It is worth recallning here that the concept of the state and its main instrument, the public administration, has a transverse character that overflows the bounds of any single scientific discipline and proves to be a meeting place for political science, law, economics, management theory and sociology.

The transmutation of the “political” and “official” roles has generated an institutional cross-dressing understood as the confusion of roles between politicians and functionaries. In other words, we have politicians who in practice occupy themselves with the roles and skills of civil servants, and civil servants whose practice and comptence is more of a political character. In Panama, this absurd role reversal has no name, but it’s deadly.

 

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Harrington, Lo que mal comienza…

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AsambleaLo que mal comienza, mal acaba

por Kevin Harrington-Shelton

La falta de liderazgo del Primer Mandatario aflora en todo el gobierno. Ahora tocó a la seguridad, un problema prioritario — para el resto de la ciudadanía….

El diputado Gabriel Soto Martínez (quien habitualmente toma la iniciativa en áreas en que los demás Panameñistas prefieren pasar agachados) abordó en el Pleno la poca productividad de los millones “invertidos” en la Policía Nacional. Pero es triste que, cumpliendo con el control del Legislativo sobre el Órgano Ejecutivo, el joven e idealista líder comunitario de Arraiján sintiera la necesidad de responsabilizar a su Director General por su seguridad personal y familiar. Y escandaloso el que callaran al respecto, el resto de los diputados de todas las bancadas. Pero peor, el silencio del Jefe de la Fuerza Pública (por demás jefe político del “Panky”), quien abdica así a su responsabilidad como Jefe de Estado.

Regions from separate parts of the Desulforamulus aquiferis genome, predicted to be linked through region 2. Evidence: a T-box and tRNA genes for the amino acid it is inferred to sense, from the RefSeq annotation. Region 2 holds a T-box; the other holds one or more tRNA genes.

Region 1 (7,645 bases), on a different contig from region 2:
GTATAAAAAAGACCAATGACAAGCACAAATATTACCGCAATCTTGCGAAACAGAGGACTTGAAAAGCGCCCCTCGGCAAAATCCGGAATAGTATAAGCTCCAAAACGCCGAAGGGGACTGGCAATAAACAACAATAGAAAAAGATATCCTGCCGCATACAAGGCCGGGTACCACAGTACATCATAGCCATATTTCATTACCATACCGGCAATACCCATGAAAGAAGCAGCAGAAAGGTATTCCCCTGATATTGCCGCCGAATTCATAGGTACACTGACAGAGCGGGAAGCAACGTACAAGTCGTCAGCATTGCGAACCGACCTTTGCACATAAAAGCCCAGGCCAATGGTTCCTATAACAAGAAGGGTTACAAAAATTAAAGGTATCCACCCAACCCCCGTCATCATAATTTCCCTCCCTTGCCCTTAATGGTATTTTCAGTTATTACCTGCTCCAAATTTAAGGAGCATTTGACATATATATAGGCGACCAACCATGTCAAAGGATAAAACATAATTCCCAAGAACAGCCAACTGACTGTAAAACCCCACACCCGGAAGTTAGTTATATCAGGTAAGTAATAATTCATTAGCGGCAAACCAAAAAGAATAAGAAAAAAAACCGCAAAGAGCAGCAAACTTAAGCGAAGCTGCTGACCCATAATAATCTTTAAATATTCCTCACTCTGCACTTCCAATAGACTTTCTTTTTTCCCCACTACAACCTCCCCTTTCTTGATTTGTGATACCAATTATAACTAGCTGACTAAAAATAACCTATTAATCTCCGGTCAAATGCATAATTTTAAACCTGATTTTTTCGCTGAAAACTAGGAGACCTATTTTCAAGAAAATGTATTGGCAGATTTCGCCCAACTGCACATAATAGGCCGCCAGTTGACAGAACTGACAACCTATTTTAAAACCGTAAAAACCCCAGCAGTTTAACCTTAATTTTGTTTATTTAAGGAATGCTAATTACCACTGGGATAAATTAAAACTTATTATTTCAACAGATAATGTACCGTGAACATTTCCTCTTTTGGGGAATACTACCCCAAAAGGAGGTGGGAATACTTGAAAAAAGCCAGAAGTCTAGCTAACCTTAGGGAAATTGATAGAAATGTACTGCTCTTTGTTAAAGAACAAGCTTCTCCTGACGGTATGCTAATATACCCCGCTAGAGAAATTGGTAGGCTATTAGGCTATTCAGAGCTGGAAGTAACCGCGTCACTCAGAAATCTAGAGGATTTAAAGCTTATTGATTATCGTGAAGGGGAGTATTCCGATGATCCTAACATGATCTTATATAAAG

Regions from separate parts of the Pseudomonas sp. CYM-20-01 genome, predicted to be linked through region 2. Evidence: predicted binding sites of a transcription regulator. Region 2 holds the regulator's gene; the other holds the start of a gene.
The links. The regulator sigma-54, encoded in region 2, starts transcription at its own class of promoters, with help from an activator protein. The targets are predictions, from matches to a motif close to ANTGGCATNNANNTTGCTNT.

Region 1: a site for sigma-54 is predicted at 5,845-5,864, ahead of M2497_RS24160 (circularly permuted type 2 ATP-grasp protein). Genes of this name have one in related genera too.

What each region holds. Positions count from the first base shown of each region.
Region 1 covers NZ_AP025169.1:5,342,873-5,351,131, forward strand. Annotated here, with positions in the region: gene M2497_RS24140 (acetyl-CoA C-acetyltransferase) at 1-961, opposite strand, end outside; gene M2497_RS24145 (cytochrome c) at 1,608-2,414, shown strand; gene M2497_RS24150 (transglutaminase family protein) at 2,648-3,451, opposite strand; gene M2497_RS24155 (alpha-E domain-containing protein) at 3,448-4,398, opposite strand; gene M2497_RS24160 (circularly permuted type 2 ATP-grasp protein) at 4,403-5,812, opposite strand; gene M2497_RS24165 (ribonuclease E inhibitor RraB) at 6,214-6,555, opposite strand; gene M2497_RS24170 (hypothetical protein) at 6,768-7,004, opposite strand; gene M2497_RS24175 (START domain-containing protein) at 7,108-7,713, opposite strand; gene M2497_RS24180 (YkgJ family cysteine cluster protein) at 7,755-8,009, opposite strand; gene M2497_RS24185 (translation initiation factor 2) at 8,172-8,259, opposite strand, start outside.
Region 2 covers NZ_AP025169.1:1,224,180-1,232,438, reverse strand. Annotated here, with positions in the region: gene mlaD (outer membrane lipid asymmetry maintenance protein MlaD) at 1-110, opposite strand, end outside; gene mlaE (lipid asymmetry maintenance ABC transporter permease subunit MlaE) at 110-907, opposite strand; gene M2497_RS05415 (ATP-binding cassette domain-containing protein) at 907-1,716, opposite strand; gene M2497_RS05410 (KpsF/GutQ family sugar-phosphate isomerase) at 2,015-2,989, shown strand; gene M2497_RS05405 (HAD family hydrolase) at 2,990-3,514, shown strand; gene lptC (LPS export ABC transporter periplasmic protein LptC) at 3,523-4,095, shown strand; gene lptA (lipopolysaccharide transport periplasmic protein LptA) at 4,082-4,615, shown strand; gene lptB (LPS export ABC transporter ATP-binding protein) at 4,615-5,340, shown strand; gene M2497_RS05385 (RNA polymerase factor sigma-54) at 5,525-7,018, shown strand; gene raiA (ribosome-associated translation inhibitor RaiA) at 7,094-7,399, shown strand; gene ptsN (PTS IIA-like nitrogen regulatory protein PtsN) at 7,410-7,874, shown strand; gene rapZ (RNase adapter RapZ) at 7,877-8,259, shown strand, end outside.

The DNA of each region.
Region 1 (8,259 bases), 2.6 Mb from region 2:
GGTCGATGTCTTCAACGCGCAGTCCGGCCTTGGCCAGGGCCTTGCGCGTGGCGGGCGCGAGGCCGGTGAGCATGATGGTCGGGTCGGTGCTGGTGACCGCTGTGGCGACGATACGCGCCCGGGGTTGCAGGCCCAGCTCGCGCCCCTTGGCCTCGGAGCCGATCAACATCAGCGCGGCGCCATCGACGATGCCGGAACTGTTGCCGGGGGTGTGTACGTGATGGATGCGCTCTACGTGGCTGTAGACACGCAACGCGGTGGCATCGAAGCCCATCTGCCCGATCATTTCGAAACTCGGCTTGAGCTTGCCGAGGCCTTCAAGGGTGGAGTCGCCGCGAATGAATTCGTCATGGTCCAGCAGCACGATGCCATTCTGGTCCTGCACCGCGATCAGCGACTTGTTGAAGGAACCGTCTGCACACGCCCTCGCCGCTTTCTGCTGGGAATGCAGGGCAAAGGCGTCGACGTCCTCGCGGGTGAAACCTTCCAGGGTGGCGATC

Como diputado, Soto tiene acceso a todas las finanzas del gobierno, y actúa responsablemente al expresar su opinión que no se justifica esa enormidad. Su critica específica (que el comisionado Omar Pinzón gana más que su Jefe) es patente a quienes sólo tenemos la información a la que se nos permite acceso. Consta que el Presidente tiene presupuestado $7 mil mensuales, y el señor Director General $10 mil. Lo que chorrea, queda en la penumbra. Lo de los $30 mil mensuales para lo que los franceses denominan “la porción de los lagartos” es ya otra cosa.

En vez de actuar con transparencia para aclarar la realidad, la reacción del poder tras el trono militar ha sido desatar una campaña propagandísta en medios acríticos — del patrón heredado de “el gobierno anterior”.

Al tomar posesión, el presidente Juan Carlos Varela no reparó en violar la Constitución, al nombrar a Pinzón, Pinzón en aceptar y el resto de la oficialidad en callar ante este trastoque del escalafón que en 1968 conllevó al retiro del mandatario Panameñista de entonces. Para coronar este irrespeto que hoy hace metástasis en toda la Nación, en 2014 Varela también causó que se cerrara el programa “Alternativa” del Dr. Miguel Antonio Bernal — quien le había admonido públicamente en contra del nombramiento ilegal.